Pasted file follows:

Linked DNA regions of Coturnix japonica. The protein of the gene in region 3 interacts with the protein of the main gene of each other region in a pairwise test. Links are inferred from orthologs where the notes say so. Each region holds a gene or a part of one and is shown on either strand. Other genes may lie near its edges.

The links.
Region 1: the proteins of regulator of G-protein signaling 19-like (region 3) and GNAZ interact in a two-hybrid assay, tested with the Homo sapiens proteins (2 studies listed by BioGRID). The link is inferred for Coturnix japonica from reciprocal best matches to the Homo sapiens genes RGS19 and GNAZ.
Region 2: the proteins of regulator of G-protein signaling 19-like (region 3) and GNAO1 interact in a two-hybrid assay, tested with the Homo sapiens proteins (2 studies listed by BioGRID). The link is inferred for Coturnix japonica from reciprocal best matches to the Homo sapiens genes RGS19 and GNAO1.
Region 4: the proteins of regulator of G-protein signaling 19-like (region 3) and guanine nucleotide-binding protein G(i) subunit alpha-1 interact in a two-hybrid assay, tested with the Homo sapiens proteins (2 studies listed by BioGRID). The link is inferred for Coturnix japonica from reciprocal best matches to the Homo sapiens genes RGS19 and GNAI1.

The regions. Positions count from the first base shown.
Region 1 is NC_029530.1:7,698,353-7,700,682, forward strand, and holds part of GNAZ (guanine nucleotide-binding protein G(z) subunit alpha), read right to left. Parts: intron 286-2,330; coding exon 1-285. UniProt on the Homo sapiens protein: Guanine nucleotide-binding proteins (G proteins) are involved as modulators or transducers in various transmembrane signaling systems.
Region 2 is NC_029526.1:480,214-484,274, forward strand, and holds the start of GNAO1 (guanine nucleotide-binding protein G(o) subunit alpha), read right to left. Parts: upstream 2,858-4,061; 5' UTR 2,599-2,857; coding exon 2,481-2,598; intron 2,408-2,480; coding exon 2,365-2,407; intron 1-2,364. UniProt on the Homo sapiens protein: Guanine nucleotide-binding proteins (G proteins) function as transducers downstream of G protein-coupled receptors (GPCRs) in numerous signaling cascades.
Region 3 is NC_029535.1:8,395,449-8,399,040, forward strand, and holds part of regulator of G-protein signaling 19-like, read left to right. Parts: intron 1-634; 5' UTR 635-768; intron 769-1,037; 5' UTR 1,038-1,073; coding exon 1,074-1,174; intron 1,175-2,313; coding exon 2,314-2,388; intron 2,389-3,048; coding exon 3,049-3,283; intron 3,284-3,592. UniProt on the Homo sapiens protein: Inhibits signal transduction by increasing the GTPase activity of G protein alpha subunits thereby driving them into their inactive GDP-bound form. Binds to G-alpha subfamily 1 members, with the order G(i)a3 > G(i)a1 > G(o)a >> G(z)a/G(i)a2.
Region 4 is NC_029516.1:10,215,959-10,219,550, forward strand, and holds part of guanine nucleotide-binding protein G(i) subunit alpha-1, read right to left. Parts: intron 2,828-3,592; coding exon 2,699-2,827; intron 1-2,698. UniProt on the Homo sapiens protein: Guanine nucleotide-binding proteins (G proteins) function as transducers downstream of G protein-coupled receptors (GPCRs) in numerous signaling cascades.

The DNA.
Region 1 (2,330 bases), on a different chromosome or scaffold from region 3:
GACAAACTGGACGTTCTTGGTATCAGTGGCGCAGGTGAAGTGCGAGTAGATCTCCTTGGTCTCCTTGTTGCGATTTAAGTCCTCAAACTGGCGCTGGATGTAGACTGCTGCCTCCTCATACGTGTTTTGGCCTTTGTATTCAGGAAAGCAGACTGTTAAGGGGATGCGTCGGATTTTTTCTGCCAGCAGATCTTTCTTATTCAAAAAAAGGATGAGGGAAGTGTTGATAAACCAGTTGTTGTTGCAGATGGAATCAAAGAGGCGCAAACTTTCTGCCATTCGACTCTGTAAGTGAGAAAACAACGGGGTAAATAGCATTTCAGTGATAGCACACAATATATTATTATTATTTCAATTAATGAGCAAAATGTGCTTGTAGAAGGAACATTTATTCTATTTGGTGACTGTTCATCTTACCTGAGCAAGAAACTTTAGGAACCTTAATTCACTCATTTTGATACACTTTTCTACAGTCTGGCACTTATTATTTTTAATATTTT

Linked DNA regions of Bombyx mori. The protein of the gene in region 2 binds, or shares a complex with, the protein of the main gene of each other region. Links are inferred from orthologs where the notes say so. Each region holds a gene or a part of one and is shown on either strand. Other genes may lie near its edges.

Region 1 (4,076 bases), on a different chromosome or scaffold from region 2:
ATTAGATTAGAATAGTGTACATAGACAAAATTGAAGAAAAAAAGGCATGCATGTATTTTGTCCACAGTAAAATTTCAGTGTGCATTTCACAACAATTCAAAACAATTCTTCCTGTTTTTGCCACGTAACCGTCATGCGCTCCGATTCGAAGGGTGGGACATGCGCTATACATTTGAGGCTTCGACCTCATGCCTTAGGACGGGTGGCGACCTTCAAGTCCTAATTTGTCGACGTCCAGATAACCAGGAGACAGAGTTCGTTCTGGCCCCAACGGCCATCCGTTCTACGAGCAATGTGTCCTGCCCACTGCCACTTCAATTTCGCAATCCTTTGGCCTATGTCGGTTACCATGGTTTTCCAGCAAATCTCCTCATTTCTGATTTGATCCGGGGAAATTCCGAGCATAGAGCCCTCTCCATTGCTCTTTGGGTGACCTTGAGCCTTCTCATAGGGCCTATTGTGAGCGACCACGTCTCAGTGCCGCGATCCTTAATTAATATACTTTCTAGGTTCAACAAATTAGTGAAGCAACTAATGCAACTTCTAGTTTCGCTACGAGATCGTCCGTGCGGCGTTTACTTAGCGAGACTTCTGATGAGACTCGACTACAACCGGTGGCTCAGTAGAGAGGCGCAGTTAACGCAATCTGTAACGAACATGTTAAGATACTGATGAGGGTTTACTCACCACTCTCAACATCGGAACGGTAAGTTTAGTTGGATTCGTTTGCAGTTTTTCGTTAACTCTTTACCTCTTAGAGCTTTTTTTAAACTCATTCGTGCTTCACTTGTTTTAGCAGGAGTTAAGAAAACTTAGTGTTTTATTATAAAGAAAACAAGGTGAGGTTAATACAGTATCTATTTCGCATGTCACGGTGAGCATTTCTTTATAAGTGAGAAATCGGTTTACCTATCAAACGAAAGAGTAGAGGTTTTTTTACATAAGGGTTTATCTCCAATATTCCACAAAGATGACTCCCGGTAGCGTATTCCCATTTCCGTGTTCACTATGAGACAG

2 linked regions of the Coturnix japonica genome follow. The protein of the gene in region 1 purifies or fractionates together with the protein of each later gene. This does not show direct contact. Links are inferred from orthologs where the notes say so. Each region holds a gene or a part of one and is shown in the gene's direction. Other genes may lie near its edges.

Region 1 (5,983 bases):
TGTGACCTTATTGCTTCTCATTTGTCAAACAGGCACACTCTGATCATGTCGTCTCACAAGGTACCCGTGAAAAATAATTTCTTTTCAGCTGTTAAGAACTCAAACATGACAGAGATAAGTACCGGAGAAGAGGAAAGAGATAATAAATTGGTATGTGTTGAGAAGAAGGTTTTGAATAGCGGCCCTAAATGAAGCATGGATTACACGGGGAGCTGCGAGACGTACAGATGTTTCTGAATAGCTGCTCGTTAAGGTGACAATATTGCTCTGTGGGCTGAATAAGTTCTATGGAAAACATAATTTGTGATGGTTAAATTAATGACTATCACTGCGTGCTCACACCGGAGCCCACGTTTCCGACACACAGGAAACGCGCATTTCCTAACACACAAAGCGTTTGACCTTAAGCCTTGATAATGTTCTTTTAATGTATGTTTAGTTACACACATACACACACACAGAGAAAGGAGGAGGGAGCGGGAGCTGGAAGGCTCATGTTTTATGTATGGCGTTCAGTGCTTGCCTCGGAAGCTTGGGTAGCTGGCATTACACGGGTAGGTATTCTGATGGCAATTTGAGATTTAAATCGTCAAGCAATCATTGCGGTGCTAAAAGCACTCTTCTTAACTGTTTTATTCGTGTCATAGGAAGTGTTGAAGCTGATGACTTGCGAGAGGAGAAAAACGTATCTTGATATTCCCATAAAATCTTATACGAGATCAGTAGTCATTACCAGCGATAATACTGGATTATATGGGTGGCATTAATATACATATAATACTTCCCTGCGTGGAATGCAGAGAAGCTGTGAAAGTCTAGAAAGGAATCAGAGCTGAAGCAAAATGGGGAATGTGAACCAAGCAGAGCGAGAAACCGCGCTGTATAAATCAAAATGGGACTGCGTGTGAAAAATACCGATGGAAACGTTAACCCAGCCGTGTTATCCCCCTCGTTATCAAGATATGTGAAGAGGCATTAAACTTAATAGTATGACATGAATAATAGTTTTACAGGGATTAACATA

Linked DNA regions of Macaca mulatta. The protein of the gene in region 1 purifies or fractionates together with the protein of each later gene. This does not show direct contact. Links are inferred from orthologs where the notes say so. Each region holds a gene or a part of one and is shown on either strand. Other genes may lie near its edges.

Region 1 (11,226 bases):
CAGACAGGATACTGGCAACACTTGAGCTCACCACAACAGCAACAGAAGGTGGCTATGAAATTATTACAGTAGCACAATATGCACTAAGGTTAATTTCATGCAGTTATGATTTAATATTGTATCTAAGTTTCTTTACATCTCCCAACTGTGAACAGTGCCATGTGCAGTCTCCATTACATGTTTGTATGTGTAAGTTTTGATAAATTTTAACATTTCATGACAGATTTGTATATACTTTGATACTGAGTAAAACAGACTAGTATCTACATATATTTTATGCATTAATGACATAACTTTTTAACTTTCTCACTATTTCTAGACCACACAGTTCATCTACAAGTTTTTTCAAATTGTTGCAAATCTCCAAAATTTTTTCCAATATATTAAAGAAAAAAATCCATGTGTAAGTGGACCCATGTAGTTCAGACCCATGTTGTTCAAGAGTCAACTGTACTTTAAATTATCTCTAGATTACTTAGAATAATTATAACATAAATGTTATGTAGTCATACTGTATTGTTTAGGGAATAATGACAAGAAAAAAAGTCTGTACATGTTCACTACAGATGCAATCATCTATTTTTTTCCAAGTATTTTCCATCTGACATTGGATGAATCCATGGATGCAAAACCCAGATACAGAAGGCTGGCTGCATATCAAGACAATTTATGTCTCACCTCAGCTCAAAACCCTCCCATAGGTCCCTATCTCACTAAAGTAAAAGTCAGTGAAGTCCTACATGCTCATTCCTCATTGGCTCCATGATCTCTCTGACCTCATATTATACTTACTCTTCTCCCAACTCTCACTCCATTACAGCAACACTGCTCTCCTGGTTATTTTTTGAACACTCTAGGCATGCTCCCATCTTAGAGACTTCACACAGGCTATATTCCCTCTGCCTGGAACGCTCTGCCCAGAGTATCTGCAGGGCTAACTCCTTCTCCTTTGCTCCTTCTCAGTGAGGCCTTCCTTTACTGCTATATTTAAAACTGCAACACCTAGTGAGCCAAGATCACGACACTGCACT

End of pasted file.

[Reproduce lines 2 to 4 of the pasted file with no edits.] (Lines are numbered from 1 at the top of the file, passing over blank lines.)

The links.
Region 1: the proteins of regulator of G-protein signaling 19-like (region 3) and GNAZ interact in a two-hybrid assay, tested with the Homo sapiens proteins (2 studies listed by BioGRID). The link is inferred for Coturnix japonica from reciprocal best matches to the Homo sapiens genes RGS19 and GNAZ.
Region 2: the proteins of regulator of G-protein signaling 19-like (region 3) and GNAO1 interact in a two-hybrid assay, tested with the Homo sapiens proteins (2 studies listed by BioGRID). The link is inferred for Coturnix japonica from reciprocal best matches to the Homo sapiens genes RGS19 and GNAO1.